I’ve read, used, and revisited this book multiple times, and gone through it with a group of girlfriends. I’ve found it incredibly helpful for training my thought patterns. It’s written from a strong emphasis on scripture, but there’s no guilt-mongering here. The author writes out of her own experience, with a friendly, sympathetic voice.
I love this section from Chapter 2:
God doesn’t expect us to have a “perfect house” pronto the minute we become Christians. He knows the sorry state we’re in. That’s why He sent Jesus to die on the cross.
So when we start working on these renewing of the mind projects, we’re not starting from a point of having to measure up to be acceptable to God.
We’re starting from a point of already being accepted by God if we’re His children through faith (Ephesians 2:4-9). This gives us a secure foundation. We can rest in His love and walk… with Him, working on this project together.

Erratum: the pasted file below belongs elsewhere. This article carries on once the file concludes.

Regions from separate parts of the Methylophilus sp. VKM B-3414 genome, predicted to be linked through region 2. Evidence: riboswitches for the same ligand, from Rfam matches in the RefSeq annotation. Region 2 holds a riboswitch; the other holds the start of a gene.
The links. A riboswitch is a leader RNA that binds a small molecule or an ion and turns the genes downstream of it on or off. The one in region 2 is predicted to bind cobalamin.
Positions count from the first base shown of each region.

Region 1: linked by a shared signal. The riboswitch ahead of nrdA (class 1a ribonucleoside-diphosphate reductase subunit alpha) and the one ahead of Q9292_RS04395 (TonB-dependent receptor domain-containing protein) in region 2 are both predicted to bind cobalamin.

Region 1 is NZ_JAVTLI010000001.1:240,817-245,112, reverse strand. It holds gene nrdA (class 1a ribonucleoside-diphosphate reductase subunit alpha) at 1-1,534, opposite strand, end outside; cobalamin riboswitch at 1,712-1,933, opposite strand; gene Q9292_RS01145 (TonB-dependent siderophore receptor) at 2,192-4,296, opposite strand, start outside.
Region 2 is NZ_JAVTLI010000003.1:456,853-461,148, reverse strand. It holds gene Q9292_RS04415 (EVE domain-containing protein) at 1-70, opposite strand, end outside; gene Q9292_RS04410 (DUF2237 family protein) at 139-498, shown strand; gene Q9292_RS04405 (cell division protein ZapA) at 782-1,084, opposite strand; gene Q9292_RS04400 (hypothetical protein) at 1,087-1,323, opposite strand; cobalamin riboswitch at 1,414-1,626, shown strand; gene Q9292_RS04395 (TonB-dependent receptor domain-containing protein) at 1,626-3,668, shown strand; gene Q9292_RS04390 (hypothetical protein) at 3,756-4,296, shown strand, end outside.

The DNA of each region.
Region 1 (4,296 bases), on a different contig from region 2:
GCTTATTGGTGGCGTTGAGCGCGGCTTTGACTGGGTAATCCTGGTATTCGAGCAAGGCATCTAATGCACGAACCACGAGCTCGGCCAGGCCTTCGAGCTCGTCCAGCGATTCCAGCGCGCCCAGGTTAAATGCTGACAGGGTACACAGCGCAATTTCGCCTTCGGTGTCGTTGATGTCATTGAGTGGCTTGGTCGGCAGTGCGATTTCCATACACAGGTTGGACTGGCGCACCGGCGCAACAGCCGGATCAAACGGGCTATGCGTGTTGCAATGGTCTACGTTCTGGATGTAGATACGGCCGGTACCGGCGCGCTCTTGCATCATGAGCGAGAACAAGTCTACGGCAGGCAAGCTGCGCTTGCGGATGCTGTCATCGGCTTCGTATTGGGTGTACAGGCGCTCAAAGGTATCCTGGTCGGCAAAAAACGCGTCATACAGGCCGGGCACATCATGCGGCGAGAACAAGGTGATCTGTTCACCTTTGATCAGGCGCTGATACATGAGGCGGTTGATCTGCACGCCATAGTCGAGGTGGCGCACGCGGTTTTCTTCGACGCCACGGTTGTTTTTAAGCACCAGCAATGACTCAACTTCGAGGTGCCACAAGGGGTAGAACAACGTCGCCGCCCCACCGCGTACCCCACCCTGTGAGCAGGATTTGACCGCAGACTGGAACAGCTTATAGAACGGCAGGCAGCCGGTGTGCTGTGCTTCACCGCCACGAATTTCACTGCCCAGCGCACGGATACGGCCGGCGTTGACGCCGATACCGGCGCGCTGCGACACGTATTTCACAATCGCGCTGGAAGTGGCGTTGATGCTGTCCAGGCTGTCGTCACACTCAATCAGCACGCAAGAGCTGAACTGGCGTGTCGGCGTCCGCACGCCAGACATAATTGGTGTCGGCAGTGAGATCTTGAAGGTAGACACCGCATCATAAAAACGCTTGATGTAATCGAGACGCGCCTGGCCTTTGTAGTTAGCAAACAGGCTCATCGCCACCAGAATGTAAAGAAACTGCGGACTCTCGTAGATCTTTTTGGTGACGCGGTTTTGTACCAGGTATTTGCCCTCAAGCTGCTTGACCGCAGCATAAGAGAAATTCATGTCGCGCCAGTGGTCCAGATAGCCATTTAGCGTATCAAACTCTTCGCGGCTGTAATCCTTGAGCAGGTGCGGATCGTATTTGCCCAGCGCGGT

The first half of the book explains what renewing the mind is, and how it will help. It also introduces you to something called “truth journaling,” which helps you identify the lies you’re believing and learn to answer back with the truth.
The back of the book is filled with chapters focusing on a specific emotion or mindset, for example: fear of failure, perfectionism, frustration, boredom, and everyone’s favorite — “I’ll start tomorrow.” Each brief chapter provides a set of questions that are like a mini session with a friendly but firm therapist, and a list of Bible verses you may find apropos.
(For a similar book by the same author focused solely on food issues, see I Deserve a Donut.)
All books in this category
- Freedom from Emotional Eating
- I Deserve a Donut
- Surrendering Hunger
- The Renewing of the Mind Project
- When Food Is Your Best Friend (And Worst Enemy)
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